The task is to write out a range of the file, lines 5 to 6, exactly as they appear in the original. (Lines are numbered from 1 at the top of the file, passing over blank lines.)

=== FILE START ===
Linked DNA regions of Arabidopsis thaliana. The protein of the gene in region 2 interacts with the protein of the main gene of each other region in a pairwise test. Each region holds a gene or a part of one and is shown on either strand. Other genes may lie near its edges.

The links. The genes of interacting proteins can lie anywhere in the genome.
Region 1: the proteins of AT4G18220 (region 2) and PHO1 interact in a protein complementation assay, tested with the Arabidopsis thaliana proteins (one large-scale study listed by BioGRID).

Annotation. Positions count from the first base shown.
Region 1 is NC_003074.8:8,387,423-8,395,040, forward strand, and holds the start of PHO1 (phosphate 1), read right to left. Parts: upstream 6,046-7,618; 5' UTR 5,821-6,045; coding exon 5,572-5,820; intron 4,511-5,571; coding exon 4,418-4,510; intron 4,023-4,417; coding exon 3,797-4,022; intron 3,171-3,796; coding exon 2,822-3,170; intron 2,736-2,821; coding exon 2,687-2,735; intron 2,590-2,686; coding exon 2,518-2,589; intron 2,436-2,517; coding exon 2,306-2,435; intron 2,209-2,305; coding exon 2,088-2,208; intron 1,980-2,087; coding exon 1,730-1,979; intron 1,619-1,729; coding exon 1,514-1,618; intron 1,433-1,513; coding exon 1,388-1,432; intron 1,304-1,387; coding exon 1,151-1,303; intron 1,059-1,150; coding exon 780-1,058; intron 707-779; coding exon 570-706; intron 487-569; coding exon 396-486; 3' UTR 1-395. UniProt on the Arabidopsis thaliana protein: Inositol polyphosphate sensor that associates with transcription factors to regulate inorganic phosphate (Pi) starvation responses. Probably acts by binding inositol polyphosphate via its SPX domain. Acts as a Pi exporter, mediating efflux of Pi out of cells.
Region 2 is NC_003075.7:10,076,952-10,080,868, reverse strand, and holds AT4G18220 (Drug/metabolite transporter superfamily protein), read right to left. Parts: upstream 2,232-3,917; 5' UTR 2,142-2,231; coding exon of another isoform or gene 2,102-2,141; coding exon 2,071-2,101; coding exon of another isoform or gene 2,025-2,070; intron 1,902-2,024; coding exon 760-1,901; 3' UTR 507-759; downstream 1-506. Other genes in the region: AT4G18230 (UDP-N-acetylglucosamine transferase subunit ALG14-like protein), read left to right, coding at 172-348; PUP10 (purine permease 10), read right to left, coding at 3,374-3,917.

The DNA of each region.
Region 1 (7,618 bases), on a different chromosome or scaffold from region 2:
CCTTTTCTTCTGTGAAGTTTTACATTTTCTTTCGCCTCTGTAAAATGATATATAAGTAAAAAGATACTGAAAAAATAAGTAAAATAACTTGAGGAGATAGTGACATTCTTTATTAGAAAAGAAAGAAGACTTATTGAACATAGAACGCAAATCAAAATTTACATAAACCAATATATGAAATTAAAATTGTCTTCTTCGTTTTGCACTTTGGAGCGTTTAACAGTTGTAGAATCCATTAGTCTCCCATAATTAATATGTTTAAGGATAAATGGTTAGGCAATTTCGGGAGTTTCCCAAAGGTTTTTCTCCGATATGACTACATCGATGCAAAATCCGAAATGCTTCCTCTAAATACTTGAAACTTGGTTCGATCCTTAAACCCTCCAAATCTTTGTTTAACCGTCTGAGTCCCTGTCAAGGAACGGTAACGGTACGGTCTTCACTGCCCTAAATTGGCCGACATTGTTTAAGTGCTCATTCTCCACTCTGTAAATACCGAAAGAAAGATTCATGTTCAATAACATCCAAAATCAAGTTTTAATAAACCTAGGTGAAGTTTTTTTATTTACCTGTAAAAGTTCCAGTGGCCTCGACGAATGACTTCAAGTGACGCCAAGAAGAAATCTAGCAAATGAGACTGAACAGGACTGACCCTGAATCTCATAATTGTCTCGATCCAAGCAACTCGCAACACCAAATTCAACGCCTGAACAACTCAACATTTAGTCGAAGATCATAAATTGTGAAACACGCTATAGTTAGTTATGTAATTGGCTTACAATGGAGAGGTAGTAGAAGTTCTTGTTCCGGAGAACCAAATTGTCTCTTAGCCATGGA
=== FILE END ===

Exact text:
Region 1 is NC_003074.8:8,387,423-8,395,040, forward strand, and holds the start of PHO1 (phosphate 1), read right to left. Parts: upstream 6,046-7,618; 5' UTR 5,821-6,045; coding exon 5,572-5,820; intron 4,511-5,571; coding exon 4,418-4,510; intron 4,023-4,417; coding exon 3,797-4,022; intron 3,171-3,796; coding exon 2,822-3,170; intron 2,736-2,821; coding exon 2,687-2,735; intron 2,590-2,686; coding exon 2,518-2,589; intron 2,436-2,517; coding exon 2,306-2,435; intron 2,209-2,305; coding exon 2,088-2,208; intron 1,980-2,087; coding exon 1,730-1,979; intron 1,619-1,729; coding exon 1,514-1,618; intron 1,433-1,513; coding exon 1,388-1,432; intron 1,304-1,387; coding exon 1,151-1,303; intron 1,059-1,150; coding exon 780-1,058; intron 707-779; coding exon 570-706; intron 487-569; coding exon 396-486; 3' UTR 1-395. UniProt on the Arabidopsis thaliana protein: Inositol polyphosphate sensor that associates with transcription factors to regulate inorganic phosphate (Pi) starvation responses. Probably acts by binding inositol polyphosphate via its SPX domain. Acts as a Pi exporter, mediating efflux of Pi out of cells.
Region 2 is NC_003075.7:10,076,952-10,080,868, reverse strand, and holds AT4G18220 (Drug/metabolite transporter superfamily protein), read right to left. Parts: upstream 2,232-3,917; 5' UTR 2,142-2,231; coding exon of another isoform or gene 2,102-2,141; coding exon 2,071-2,101; coding exon of another isoform or gene 2,025-2,070; intron 1,902-2,024; coding exon 760-1,901; 3' UTR 507-759; downstream 1-506. Other genes in the region: AT4G18230 (UDP-N-acetylglucosamine transferase subunit ALG14-like protein), read left to right, coding at 172-348; PUP10 (purine permease 10), read right to left, coding at 3,374-3,917.